I Can Take It (“This I Believe” Final Draft)

“Yea boss, I can work”.

I replied, before he finished the question. How could I respond otherwise? Without me, only one employee was left manning the fryers, burger station, and doughnut machine simultaneously. I envisioned hoards of sugar crazed toddlers and maple glazed stoners waiting impatiently in endless lines. How could I break so many artery-clogged hearts in one night? I couldn’t. I kissed my day-off plans goodbye, tucked their picture in my breast pocket and put my work shirt on like chain mail. I strutted into the store that night not as a regular employee, but as “that guy” — that guy that takes your shift”.

For nine months I’ve worked at this convenience store and burger joint both merged together as one establishment, owned by the same guy, and despised by all those who wear its bright red shirts and funny looking hats. Each business is located on opposing sides of the store: “store-side” and “food-side”. I originally started on food side. But after 4 months in the kitchen, I got wise, applied to store-side, and stayed there permanently.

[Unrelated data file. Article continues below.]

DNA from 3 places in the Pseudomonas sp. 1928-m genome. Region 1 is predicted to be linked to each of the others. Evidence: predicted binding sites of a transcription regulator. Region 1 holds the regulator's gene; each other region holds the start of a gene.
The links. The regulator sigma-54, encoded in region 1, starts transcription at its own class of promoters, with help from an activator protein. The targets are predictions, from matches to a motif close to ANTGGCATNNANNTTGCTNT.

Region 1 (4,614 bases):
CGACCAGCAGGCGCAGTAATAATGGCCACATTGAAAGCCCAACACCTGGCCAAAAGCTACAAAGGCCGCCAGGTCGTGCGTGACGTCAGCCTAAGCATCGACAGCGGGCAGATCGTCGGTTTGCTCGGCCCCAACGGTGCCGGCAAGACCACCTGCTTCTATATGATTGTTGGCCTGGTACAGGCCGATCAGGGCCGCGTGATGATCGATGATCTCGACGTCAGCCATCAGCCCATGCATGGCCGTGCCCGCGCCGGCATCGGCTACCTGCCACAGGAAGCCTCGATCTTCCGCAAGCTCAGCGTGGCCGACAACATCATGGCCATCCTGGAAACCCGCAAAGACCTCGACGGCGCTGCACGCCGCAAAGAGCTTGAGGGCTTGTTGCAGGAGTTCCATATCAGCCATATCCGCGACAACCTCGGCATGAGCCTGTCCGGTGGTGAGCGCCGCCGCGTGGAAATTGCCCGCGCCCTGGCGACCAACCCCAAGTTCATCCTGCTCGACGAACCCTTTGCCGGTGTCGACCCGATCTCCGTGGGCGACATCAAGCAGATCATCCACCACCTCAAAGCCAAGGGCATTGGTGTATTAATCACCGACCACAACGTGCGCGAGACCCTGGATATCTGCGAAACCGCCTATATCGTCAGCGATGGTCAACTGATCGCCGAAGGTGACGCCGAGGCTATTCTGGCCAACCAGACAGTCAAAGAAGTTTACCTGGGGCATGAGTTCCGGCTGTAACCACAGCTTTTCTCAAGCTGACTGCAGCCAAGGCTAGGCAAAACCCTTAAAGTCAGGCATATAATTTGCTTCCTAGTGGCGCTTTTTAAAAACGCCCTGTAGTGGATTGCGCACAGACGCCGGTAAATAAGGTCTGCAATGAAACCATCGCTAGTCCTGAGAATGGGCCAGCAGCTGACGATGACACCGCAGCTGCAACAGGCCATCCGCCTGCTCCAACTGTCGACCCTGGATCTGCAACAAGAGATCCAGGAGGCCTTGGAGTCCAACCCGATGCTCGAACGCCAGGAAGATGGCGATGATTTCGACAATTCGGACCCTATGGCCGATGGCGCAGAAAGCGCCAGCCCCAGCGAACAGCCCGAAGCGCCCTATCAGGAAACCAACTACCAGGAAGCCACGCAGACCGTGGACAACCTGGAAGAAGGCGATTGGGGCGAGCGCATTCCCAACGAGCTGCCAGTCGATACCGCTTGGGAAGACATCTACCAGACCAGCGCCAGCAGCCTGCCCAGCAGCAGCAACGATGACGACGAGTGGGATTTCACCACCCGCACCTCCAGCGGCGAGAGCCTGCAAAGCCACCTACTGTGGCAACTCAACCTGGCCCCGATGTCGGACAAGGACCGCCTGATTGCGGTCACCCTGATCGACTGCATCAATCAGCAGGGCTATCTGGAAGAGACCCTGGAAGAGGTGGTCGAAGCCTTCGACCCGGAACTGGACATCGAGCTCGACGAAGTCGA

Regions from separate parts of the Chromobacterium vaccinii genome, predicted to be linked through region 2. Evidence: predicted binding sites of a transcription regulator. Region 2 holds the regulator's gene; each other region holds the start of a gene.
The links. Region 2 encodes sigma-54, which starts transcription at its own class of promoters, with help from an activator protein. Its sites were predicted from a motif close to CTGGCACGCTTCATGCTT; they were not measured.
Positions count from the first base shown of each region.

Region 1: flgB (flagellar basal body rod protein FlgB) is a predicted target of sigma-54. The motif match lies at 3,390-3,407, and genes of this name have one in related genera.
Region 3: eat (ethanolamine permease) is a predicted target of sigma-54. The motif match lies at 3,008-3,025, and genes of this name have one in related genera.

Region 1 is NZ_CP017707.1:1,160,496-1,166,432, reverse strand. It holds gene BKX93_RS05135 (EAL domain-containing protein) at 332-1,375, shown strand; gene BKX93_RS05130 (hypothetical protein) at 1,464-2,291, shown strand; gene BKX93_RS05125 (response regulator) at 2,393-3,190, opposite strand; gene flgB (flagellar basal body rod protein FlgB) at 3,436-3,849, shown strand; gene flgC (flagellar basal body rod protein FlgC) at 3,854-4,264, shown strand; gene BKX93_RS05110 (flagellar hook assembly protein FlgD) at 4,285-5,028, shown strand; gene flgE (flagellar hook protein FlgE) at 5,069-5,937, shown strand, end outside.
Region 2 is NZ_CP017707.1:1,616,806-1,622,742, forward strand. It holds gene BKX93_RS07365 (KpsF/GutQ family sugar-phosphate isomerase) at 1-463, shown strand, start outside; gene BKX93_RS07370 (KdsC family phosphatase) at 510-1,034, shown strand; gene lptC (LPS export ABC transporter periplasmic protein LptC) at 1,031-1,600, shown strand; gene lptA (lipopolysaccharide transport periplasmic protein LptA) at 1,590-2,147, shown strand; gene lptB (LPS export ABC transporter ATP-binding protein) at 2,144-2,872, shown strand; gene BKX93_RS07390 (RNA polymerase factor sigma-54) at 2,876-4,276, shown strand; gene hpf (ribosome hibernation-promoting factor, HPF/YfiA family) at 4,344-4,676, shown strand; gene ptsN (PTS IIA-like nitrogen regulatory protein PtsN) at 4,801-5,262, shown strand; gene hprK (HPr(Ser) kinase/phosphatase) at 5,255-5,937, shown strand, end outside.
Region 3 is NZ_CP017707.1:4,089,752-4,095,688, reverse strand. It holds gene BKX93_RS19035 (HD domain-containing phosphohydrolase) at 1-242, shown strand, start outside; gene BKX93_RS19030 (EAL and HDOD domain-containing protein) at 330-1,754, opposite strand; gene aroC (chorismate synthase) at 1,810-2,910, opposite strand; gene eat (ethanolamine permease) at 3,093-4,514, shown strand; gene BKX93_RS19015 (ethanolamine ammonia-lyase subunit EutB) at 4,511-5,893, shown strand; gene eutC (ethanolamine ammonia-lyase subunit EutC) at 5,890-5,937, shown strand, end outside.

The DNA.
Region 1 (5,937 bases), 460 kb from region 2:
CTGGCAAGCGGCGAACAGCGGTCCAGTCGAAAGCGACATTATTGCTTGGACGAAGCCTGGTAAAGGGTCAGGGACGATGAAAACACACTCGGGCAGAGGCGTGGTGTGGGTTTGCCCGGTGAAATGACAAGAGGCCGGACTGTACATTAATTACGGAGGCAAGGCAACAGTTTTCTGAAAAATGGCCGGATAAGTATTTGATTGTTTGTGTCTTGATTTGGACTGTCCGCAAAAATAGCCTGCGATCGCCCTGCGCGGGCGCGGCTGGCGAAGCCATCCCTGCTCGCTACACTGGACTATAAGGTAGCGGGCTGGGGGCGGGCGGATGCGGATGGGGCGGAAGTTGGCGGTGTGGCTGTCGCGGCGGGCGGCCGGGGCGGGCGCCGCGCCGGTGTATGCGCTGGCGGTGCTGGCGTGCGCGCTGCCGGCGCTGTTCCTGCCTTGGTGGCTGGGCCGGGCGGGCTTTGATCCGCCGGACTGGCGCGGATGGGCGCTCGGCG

Grease, coney sauce, carcinogens, lottery tickets, expired milk — I provided it all during my months there. Food-side employees worked considerably harder, longer, and sweatier shifts, while store-side employees worked calm, mundane, and predictable shifts. If store-side was a quiet, insular prairie town, food-side was the war-torn middle eastern village that those townspeople knew nothing about.

But I did know. I was both farm boy and freedom fighter, wise to the fry cook’s distress and the store clerk’s leisure. I had the same attachment to that kitchen as professional athletes have to their highschool teams. My manager salivated over my hybrid skills and called on me whenever coworkers were sick or out of town. I was the guy that takes your shift because I believe in taking shifts. I believe in the sacrifice and selflessness required to be a shift-taker, and I like to believe what goes around comes around. I believe that utility implies responsibility, and I despise seeing things crumble having the power to hold them together.

Am I deluded? A push-over? Greedy for the extra shifts? No, not really. Although there’s probably some guilt and greed involved — to this day still, when I visit the store and talk it up with co-workers, I get behind the counter, ring up the next orders, drop the fries, and sweep up the messes.

“It’s okay boss, sit down — I can take it”.

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